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Poems by Isaac Rosenberg

INTRODUCTORY MEMOIR

INTRODUCTORY MEMOIR English poet ? Tve found somebody miles and miles above everybody—a young man, Lascelles Abercrombie — a mighty poet and brother to Browning. 11 Other references in letters show how deep at this time Mr. Abercrombie's influence was. Rosenberg calls his " Hymn of Love 11 the finest poem of our time. He has now joined the Army, and writes from Bury St. Edmunds. To Edward Marsh (1915). " I have just joined the Bantams, and am down here amongst a horrible rabble. Falstaff 's scarecrows were nothing to these. Three out of every four have been scavengers, the fourth is a ticketof-leave. But that is nothing ; though while I'm waiting for my kit I'm roughing it a bit, having come down without even a towel. I dry myself with my pocket-handkerchief. I don't know whether I will be shifted as soon as I get my rig-out. 1 '' The next was written in hospital at Bury. To Edward Marsh. " First, not to alarm you by this heading, I must tell you that while running before the Colonel I 25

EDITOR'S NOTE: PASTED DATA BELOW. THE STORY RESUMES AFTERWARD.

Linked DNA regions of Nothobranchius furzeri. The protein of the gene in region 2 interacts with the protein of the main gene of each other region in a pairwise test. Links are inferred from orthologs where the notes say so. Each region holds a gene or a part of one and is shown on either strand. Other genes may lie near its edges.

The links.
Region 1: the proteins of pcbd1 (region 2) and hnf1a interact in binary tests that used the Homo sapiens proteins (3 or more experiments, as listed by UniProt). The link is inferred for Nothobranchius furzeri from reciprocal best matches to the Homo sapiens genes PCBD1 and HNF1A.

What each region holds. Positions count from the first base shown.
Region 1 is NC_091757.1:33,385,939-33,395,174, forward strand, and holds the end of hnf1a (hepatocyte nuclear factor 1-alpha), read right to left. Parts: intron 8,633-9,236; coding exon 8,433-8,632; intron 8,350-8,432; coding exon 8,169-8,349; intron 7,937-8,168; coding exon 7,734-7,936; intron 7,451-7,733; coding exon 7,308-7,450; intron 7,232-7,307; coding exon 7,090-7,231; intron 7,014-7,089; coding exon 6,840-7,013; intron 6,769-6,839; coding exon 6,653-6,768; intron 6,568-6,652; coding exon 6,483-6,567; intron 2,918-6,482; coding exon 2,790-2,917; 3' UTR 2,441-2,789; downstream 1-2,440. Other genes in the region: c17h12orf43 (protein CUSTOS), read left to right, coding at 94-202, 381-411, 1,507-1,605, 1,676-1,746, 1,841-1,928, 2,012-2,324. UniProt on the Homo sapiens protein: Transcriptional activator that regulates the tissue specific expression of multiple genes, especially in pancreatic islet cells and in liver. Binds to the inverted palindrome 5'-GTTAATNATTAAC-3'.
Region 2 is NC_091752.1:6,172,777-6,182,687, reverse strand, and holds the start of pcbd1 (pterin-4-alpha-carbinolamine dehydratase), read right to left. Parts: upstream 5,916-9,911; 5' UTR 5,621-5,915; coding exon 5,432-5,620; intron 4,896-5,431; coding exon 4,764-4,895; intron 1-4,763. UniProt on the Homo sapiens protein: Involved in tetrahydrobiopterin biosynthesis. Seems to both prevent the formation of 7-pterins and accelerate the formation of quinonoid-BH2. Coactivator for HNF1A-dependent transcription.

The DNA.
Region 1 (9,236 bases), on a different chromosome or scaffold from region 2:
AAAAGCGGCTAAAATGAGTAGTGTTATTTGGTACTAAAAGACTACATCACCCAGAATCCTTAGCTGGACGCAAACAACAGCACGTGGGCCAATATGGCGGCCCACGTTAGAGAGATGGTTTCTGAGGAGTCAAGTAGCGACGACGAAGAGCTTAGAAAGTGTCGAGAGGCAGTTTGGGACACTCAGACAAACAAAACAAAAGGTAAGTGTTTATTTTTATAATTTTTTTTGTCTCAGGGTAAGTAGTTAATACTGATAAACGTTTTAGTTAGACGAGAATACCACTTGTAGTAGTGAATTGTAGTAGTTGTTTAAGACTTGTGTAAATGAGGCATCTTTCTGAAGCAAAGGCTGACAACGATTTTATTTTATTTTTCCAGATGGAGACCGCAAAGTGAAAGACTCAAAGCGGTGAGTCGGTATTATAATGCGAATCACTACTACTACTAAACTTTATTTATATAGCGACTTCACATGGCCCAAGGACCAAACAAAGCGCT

POEMS BY ISAAC ROSENBERG started rather excitedly and tripped myself, coming down pretty heavily in the wet grit, and am in hospital with both my hands cut. I've been here since last Saturday, and expect to be out by about the beginning of the week. It is a dull kind of life in the hospital, and I'm very anxious to get out and be doing some rough kind of work. Mr. Shift' sent me some water-colours, and I amuse myself with drawing the other invalids. Of course, I must give them what I do, but I can see heaps of material for pictures here. The landscape, too, seems decent, though I haven't seen anything but from the barracks, as this accident happened pretty near at the start. I hope you were not annoyed at that fib of mine, but I never dreamt they would trouble to find out at home. I have managed to persuade my mother that I am for home service only, though, of course, I have signed on for general service. I left without saying anything because I was afraid it would kill my mother or I would be too weak and not go. She seems to have got over it, though, and as soon as I can get leave I'll see her, and I hope it will be well. It is very hard to write here, so you must not expect interesting letters; there is always behind or through my object some pressing sense of foreign matter,